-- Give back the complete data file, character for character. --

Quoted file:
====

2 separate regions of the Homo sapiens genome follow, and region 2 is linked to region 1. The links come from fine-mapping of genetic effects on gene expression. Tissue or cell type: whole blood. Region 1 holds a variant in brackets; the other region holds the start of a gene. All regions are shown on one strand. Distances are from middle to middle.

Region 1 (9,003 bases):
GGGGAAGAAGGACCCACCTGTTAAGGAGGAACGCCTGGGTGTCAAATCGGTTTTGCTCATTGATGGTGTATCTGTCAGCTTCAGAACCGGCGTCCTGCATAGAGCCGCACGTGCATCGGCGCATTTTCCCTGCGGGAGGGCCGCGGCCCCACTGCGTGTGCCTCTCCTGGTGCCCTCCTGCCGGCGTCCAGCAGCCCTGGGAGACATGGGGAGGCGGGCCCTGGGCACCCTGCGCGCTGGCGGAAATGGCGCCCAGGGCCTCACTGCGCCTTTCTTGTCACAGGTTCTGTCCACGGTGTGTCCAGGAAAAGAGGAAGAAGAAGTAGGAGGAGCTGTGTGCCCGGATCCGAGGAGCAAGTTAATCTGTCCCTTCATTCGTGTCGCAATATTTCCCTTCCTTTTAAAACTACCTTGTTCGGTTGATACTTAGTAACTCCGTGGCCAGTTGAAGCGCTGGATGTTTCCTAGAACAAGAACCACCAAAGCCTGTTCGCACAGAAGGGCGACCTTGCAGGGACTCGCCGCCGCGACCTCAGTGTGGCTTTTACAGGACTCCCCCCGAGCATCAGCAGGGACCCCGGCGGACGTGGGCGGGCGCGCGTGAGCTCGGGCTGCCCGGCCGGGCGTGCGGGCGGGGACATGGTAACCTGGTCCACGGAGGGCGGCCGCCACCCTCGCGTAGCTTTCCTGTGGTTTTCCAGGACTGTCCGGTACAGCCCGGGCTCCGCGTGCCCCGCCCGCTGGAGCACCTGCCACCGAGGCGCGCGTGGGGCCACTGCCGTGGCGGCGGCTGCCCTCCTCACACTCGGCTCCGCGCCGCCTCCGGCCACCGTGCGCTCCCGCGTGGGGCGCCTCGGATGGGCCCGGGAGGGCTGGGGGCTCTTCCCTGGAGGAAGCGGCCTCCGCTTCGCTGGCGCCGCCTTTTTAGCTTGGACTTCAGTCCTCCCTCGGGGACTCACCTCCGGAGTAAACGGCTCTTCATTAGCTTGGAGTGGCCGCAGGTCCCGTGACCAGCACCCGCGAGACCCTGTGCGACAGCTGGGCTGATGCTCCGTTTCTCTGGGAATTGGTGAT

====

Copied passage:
2 separate regions of the Homo sapiens genome follow, and region 2 is linked to region 1. The links come from fine-mapping of genetic effects on gene expression. Tissue or cell type: whole blood. Region 1 holds a variant in brackets; the other region holds the start of a gene. All regions are shown on one strand. Distances are from middle to middle.

Region 1 (9,003 bases):
GGGGAAGAAGGACCCACCTGTTAAGGAGGAACGCCTGGGTGTCAAATCGGTTTTGCTCATTGATGGTGTATCTGTCAGCTTCAGAACCGGCGTCCTGCATAGAGCCGCACGTGCATCGGCGCATTTTCCCTGCGGGAGGGCCGCGGCCCCACTGCGTGTGCCTCTCCTGGTGCCCTCCTGCCGGCGTCCAGCAGCCCTGGGAGACATGGGGAGGCGGGCCCTGGGCACCCTGCGCGCTGGCGGAAATGGCGCCCAGGGCCTCACTGCGCCTTTCTTGTCACAGGTTCTGTCCACGGTGTGTCCAGGAAAAGAGGAAGAAGAAGTAGGAGGAGCTGTGTGCCCGGATCCGAGGAGCAAGTTAATCTGTCCCTTCATTCGTGTCGCAATATTTCCCTTCCTTTTAAAACTACCTTGTTCGGTTGATACTTAGTAACTCCGTGGCCAGTTGAAGCGCTGGATGTTTCCTAGAACAAGAACCACCAAAGCCTGTTCGCACAGAAGGGCGACCTTGCAGGGACTCGCCGCCGCGACCTCAGTGTGGCTTTTACAGGACTCCCCCCGAGCATCAGCAGGGACCCCGGCGGACGTGGGCGGGCGCGCGTGAGCTCGGGCTGCCCGGCCGGGCGTGCGGGCGGGGACATGGTAACCTGGTCCACGGAGGGCGGCCGCCACCCTCGCGTAGCTTTCCTGTGGTTTTCCAGGACTGTCCGGTACAGCCCGGGCTCCGCGTGCCCCGCCCGCTGGAGCACCTGCCACCGAGGCGCGCGTGGGGCCACTGCCGTGGCGGCGGCTGCCCTCCTCACACTCGGCTCCGCGCCGCCTCCGGCCACCGTGCGCTCCCGCGTGGGGCGCCTCGGATGGGCCCGGGAGGGCTGGGGGCTCTTCCCTGGAGGAAGCGGCCTCCGCTTCGCTGGCGCCGCCTTTTTAGCTTGGACTTCAGTCCTCCCTCGGGGACTCACCTCCGGAGTAAACGGCTCTTCATTAGCTTGGAGTGGCCGCAGGTCCCGTGACCAGCACCCGCGAGACCCTGTGCGACAGCTGGGCTGATGCTCCGTTTCTCTGGGAATTGGTGAT